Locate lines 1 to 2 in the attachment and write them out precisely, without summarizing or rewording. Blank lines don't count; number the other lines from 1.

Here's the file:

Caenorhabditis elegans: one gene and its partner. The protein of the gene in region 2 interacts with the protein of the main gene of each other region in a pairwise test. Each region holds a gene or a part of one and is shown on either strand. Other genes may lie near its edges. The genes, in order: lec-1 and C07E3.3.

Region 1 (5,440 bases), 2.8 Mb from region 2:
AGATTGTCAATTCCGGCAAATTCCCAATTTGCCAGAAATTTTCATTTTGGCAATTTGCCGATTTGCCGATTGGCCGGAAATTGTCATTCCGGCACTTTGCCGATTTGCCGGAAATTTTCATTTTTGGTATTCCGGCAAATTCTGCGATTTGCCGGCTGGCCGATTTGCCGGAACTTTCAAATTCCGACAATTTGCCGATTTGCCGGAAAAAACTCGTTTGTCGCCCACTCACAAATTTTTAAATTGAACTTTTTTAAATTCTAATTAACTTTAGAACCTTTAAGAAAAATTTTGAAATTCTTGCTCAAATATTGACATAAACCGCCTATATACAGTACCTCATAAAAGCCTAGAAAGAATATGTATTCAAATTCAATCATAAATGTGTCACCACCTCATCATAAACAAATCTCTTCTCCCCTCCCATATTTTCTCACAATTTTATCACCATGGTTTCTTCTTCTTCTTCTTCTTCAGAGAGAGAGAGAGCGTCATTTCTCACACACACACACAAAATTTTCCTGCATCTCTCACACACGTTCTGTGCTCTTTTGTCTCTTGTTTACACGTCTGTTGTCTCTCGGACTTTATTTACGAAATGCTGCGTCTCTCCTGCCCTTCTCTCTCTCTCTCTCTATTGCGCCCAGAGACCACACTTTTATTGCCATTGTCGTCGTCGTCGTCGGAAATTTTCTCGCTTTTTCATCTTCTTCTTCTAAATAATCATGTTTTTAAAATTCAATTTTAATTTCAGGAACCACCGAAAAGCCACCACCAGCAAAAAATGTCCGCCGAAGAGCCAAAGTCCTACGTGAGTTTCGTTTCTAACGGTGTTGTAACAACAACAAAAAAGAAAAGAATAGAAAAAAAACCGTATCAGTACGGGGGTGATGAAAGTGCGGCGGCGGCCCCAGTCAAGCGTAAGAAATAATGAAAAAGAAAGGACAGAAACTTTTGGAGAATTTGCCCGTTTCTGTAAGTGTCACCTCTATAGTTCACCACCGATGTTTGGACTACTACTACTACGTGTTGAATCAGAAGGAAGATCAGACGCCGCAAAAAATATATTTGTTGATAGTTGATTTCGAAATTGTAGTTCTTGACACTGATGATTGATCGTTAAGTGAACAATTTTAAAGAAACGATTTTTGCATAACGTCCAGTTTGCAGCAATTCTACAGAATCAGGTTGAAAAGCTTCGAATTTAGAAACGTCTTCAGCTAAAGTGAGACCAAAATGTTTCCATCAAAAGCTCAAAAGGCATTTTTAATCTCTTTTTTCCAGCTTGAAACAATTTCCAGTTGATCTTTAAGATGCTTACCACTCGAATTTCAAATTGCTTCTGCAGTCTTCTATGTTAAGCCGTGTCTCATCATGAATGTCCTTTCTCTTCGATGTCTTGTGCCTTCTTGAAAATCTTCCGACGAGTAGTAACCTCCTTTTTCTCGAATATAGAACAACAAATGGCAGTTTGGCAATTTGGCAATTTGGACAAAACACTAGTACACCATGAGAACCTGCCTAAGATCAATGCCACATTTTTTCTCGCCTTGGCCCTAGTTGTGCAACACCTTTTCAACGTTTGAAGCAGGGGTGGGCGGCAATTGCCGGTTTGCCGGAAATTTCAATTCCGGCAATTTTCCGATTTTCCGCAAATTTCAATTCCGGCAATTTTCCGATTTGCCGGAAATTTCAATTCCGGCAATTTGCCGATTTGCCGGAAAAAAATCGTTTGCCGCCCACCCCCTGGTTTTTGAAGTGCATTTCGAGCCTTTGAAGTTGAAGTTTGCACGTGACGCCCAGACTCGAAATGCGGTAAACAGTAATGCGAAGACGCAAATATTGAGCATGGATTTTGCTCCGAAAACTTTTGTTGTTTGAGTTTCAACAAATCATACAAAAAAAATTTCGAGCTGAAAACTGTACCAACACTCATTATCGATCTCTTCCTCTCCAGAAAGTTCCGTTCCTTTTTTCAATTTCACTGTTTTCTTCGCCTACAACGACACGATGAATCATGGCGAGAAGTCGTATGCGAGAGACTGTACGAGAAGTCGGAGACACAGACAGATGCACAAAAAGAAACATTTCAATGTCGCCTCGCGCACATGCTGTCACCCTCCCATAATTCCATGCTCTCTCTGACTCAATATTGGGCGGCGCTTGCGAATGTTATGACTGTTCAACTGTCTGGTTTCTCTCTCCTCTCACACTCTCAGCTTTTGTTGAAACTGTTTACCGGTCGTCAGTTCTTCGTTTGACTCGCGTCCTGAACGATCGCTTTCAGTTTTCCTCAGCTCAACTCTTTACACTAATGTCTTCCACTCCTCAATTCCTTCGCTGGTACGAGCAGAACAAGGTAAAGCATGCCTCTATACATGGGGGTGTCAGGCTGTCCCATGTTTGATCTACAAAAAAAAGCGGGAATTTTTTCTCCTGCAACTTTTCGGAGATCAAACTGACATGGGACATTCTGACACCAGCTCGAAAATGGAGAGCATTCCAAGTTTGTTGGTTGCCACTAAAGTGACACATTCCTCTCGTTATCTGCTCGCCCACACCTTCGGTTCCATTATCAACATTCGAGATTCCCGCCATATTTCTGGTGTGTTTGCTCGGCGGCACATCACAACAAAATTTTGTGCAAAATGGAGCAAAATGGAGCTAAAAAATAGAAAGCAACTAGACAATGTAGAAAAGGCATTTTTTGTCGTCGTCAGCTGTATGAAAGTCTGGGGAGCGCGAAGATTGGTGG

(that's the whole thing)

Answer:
Caenorhabditis elegans: one gene and its partner. The protein of the gene in region 2 interacts with the protein of the main gene of each other region in a pairwise test. Each region holds a gene or a part of one and is shown on either strand. Other genes may lie near its edges. The genes, in order: lec-1 and C07E3.3.

Region 1 (5,440 bases), 2.8 Mb from region 2: